Incorrect Diagnosis, Surgery…and Resulting PTSD + Long-term Health Anxiety

Incorrect Diagnosis, Surgery…and Resulting PTSD + Long-term Health Anxiety

While most people probably wouldn’t share this with the masses, it’s my opinion that if we all talked about this stuff openly, maybe more people wouldn’t be afraid to ask for help when they need it. So, here goes…

I had surgery last Friday to repair my old umbilical hernia, which ripped open during my last pregnancy. I was pretty nervous before the procedure, but still insisted they not give me a sedative. I definitely wanted to be wide awake during the procedure in case someone in the room uttered the word, “Oops…”

Anyway, everything went okay except for the spinal. The nurse anesthetist put the needle in the wrong place on the first go-round and I kept telling her it was wrong because I felt a sharp pain to the left of her fingers. She also said she had “no fluid” there. She finally gave up and had to try it again. When she put in in the second time, I felt cold, fiery fingers (not sure how else to describe it) shooting through my left leg. I’m telling you, that was NOT a pleasant sensation. She finally got it right and the anesthesiologist assured me all was well and that no permanent damage was done.

The surgery took a little over an hour. They found two holes and repaired both. I was very glad that I decided against general anesthesia or a sedative because, despite my nerves, it was interesting to listen to the dialogue in the operating room, most of which had absolutely nothing to do with my operation, but was just co-workers shooting the bull. At least it was entertaining.

In the recovery room, I was getting anxious to nurse Mason because, while we tried to train him on a bottle last week, he wasn’t taking to it well and I knew Richard was dealing with a frustrated, hungry baby by that time. Richard, Ali, Max and Mason were waiting for me in the waiting room. I knew I could be moved to another room as soon as the spinal wore off. So, I lay there in the recovery room, willing the feeling to come back to my legs. The spinal I had from a previous c-section had worn off within an hour. But, this one was higher and would take a bit longer. (And, as the nurse explained, when you’re pregnant, you have about double your blood volume, so the fluid is replaced faster and, thus, the spinal wears off faster.) After an hour, when I still had no feeling in my legs, I started to get nervous. At two hours, I could just barely move the toes on my left foot. I was pretty scared, but glad I had at least some movement. Had the needle hit something bad? And, Mason must have been starving by that time! I was getting so anxious that the nurses let Ali bring Mason into the recovery room so I could feed him. Boy, he was one happy baby after that! And, the nurses were all cooing at him. He enjoyed that, too.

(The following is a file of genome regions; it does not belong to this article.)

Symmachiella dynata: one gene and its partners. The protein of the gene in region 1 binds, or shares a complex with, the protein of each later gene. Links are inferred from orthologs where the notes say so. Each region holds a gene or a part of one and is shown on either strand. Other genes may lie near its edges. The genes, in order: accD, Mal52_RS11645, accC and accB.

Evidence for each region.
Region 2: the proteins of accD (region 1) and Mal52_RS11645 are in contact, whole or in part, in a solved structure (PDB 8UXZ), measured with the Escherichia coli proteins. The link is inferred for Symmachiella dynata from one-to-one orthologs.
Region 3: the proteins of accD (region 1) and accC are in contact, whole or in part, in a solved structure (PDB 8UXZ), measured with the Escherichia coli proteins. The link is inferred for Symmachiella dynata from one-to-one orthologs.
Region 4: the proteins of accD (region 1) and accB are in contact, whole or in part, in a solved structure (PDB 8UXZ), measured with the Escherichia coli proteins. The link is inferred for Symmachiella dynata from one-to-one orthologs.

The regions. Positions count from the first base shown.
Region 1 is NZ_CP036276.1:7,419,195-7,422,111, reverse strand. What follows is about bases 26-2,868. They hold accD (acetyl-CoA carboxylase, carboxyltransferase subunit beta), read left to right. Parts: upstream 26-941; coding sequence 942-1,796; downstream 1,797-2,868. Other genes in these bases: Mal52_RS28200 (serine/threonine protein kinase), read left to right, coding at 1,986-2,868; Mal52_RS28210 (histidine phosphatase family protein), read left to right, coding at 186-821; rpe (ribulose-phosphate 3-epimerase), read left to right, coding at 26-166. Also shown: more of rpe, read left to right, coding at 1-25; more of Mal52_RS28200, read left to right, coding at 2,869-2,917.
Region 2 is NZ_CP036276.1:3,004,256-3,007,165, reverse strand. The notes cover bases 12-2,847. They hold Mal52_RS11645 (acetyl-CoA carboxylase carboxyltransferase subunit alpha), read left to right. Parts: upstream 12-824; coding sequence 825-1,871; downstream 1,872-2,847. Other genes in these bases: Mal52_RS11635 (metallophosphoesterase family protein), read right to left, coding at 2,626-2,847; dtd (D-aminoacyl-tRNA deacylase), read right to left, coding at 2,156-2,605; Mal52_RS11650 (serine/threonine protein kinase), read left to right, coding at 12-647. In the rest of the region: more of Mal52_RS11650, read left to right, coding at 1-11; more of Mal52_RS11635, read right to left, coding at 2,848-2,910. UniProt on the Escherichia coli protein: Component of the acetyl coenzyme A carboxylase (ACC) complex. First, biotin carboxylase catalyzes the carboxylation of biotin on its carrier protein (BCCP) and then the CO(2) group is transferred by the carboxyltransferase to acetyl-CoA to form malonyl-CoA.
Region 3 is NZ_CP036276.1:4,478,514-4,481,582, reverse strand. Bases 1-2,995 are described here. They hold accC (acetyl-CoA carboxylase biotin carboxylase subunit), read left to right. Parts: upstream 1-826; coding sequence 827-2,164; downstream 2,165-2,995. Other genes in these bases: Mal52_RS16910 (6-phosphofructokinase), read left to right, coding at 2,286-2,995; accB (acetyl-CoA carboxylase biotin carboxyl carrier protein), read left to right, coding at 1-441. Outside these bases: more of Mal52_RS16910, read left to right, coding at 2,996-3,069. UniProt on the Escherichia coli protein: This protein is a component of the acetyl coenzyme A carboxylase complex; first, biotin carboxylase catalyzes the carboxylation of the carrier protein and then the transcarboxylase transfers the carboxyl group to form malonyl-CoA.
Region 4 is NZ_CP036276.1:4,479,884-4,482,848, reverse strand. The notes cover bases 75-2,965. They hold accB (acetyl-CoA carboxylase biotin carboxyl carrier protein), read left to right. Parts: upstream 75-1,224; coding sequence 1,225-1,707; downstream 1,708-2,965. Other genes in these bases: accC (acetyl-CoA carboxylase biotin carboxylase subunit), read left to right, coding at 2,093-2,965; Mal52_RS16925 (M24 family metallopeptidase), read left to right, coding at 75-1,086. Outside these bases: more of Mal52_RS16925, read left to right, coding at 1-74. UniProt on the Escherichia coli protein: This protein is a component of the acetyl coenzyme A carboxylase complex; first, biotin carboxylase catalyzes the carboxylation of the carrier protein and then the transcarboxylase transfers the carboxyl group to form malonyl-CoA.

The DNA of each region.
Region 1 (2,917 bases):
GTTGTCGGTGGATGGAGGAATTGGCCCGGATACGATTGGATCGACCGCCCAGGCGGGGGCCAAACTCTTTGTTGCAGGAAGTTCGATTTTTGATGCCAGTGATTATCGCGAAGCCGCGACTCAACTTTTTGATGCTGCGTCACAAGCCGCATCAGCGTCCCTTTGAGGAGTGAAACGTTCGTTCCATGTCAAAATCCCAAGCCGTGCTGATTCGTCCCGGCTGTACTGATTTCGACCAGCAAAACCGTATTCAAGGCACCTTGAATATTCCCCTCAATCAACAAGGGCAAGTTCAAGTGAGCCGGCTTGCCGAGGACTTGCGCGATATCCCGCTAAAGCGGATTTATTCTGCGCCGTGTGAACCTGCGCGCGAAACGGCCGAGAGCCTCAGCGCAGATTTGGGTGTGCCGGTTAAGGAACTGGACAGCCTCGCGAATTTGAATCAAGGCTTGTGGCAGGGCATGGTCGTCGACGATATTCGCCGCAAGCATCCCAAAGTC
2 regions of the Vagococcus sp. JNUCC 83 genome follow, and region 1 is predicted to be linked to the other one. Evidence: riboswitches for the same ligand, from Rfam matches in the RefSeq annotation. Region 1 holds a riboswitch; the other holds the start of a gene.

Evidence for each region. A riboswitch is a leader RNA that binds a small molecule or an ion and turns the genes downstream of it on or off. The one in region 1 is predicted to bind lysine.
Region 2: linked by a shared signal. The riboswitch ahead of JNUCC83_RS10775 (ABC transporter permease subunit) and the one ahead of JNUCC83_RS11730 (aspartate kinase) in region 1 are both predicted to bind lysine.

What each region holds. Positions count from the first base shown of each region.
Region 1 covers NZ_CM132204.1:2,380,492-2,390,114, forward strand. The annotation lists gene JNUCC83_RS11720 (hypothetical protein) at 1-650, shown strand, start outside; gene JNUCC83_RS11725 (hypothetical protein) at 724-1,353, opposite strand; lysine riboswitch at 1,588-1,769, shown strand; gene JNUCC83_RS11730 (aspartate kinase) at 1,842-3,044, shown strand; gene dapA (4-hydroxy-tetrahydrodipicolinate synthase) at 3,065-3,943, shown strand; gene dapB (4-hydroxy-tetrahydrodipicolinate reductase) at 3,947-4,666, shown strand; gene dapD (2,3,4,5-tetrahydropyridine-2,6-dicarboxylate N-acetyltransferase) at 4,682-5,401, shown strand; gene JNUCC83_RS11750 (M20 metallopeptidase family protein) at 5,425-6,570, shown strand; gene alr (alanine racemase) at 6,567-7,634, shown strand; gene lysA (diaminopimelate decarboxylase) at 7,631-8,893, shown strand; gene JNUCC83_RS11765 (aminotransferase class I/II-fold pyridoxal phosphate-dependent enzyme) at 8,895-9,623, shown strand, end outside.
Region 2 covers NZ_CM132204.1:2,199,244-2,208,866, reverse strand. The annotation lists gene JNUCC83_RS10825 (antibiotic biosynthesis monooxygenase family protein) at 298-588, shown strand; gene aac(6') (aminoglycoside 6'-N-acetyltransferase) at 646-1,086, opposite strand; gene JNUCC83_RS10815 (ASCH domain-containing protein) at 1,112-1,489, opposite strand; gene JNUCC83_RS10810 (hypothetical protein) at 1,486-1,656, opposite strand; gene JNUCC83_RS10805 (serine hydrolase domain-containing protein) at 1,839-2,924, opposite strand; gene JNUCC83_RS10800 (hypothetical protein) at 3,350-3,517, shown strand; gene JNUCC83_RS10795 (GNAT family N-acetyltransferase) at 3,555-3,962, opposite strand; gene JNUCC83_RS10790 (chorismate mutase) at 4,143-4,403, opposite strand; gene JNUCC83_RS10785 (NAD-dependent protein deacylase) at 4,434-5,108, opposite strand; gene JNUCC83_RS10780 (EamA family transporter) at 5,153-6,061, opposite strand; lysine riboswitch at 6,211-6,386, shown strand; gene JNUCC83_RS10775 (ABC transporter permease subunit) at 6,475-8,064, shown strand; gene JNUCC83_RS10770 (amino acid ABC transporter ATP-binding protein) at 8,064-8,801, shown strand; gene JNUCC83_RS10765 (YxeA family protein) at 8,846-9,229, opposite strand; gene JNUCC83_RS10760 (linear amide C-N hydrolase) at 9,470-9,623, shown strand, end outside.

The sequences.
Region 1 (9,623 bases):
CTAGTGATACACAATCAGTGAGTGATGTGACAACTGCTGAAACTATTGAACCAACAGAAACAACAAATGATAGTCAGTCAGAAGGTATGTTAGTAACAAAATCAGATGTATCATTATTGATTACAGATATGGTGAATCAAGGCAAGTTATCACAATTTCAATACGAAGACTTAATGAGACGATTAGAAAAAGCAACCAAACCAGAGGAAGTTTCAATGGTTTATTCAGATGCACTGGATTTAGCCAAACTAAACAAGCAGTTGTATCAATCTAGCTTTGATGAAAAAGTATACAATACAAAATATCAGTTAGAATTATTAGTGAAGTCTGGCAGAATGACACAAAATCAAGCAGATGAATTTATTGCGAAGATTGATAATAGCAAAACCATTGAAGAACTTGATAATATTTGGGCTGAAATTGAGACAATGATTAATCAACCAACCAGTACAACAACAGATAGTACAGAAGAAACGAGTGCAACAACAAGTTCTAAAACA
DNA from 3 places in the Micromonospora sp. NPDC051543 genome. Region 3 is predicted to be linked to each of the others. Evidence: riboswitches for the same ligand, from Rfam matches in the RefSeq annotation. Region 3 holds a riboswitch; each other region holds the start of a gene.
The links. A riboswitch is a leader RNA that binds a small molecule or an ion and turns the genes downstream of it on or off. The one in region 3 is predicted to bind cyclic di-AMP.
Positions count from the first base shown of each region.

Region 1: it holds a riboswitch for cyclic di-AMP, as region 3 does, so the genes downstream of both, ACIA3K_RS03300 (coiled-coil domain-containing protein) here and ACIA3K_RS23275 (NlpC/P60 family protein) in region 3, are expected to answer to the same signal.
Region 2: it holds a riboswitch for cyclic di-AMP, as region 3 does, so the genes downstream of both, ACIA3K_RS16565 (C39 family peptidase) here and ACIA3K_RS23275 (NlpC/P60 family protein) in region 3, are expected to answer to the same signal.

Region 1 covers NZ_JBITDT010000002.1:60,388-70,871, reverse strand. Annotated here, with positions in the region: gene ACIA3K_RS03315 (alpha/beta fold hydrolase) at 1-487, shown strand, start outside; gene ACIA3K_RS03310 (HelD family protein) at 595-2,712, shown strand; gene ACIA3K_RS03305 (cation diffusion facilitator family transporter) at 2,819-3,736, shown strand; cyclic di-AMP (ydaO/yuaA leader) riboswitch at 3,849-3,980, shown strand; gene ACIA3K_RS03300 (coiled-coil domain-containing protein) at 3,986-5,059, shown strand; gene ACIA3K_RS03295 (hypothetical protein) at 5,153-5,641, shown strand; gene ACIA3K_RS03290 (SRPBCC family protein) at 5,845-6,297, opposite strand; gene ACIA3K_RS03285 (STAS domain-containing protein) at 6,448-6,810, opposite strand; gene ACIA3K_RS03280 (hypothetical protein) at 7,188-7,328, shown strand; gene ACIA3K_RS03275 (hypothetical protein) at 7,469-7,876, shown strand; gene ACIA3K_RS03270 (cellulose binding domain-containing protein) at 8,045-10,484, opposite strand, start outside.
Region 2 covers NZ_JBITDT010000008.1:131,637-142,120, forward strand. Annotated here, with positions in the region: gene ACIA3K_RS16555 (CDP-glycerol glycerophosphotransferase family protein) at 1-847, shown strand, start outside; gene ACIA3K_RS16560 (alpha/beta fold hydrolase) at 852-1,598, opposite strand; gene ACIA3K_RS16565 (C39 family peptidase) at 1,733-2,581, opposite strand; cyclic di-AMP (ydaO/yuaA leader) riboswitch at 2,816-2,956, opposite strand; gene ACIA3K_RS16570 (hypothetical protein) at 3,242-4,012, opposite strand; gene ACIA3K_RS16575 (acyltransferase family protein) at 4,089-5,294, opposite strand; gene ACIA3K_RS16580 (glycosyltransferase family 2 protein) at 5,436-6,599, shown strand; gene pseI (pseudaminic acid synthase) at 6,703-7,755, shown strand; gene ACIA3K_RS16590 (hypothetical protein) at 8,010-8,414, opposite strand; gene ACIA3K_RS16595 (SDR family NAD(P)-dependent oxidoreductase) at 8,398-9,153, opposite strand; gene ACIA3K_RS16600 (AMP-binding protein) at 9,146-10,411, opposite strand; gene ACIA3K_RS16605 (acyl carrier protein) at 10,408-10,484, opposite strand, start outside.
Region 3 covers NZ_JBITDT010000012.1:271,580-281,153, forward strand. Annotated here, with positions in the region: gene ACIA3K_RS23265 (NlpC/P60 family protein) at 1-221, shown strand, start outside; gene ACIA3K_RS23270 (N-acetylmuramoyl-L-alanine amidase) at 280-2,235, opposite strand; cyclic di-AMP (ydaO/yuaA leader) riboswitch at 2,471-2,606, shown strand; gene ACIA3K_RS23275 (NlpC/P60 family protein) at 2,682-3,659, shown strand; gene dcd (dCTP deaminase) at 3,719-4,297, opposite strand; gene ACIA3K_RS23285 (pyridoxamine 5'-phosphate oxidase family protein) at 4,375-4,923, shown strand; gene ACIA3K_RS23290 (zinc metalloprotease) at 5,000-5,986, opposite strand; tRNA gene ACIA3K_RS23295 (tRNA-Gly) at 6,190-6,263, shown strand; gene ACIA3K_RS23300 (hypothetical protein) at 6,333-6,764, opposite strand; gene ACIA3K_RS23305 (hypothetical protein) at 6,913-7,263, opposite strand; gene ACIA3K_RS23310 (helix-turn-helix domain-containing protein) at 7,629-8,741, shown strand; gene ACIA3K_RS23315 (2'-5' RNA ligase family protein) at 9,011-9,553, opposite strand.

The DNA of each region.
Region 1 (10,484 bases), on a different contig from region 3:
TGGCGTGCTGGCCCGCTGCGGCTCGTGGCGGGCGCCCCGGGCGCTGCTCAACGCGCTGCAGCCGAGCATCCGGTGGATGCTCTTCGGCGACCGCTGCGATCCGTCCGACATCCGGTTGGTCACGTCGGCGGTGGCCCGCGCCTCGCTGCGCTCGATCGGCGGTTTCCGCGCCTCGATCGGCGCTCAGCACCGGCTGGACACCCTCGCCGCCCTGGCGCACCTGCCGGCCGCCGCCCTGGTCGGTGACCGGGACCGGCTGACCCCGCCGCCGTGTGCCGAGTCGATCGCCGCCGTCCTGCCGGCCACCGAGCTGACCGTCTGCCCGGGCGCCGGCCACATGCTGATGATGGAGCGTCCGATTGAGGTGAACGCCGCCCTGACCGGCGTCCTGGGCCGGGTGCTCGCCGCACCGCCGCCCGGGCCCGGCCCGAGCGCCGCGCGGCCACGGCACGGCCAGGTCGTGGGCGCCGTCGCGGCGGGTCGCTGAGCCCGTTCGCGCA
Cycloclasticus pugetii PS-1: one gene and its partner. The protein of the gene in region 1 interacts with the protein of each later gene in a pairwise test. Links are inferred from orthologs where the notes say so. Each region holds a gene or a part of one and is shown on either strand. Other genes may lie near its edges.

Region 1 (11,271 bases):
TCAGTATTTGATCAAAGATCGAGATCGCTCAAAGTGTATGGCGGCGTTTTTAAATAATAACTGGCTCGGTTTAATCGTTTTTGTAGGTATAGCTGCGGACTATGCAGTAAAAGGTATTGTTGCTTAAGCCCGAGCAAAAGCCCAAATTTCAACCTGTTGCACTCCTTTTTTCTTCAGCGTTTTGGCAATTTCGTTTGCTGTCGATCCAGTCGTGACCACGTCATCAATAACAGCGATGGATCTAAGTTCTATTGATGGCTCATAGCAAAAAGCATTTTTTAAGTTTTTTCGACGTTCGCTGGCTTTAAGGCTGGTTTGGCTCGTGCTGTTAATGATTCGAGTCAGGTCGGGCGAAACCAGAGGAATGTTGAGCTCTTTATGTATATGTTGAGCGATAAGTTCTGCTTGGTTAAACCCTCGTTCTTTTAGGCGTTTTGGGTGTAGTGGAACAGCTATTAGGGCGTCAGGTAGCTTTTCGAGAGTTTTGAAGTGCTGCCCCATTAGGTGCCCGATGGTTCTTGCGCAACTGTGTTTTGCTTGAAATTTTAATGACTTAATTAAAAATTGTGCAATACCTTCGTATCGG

After three hours, I finally had enough movement back for them to move me to another room. I was quite relieved. Now, if I could just go to the bathroom, I’d know everything was working down there. If you’ve ever had a spinal, you know what I’m talking about! I was able to go and it wasn’t hard at all. Hallelujah! I was discharged to go home.

I felt every bump on they way home and only needed a few pain killers that night and the next day. However, on the second day (Sunday), about half an hour after I ate breakfast, I became very ill. I hadn’t taken any medication since early the night before so it wasn’t that. It hit me instantly, with no warning. I had tingling in my head, and then my head would get heavy and the tingling would move down my abdomen to my bowels and I became very nauseated and had to go to the bathroom again and again. Problem was, I was so sick it took everything I had in me just to get up and go to the bathroom. It was coming in waves, almost like labor, and I was able to time the best times to get up and run to the bathroom.

I immediately thought “infection!” But, I wasn’t running a fever. We ruled out the medication, of course, and finally decided it must be food poisoning. The cream I’d had in my coffee must have been bad. We’d had it in a cooler at the hotel where we stayed the night before my surgery. But, don’t they leave those little creamers out in restaurants for days on end? Could that really be it? I was very worried, still thinking it was an infection coming on, since the area where my spinal had been was still very sore. The more I worried, the worse I felt, and I finally started praying and trying to talk myself out of what my body was doing, like a silent pep talk. “Okay, you’re going to be fine. You do NOT have a fever. Just let it work its way through your system. You’re going to be fine!” It started to work and, after four hours, I was starting to feel better. The waves got further apart and finally stopped. Shwew! I was thinking, ‘I am NEVER drinking cream again!”

I ate some crackers and cheese and later some cereal and didn’t have any other problems at all that night…until about 3:00 a.m. I woke up and another wave was coming and I got scared again. And then another one hit and I remembered how I’d talked myself out of it the day before and I was able to do it again…especially after I finally figured out what it was. I was having an anxiety attack!!!

I hadn’t had one in years, not since my ex had our children for visitation long ago. When I had them before, I never had them when the problem was occurring. I always had about a two-day delay. So, when I got sick, it wasn’t immediately apparent what had caused it. The only difference is that my previous panic attacks caused my heart to pound so hard I thought I was having a heart attack. My heart didn’t do that on Sunday.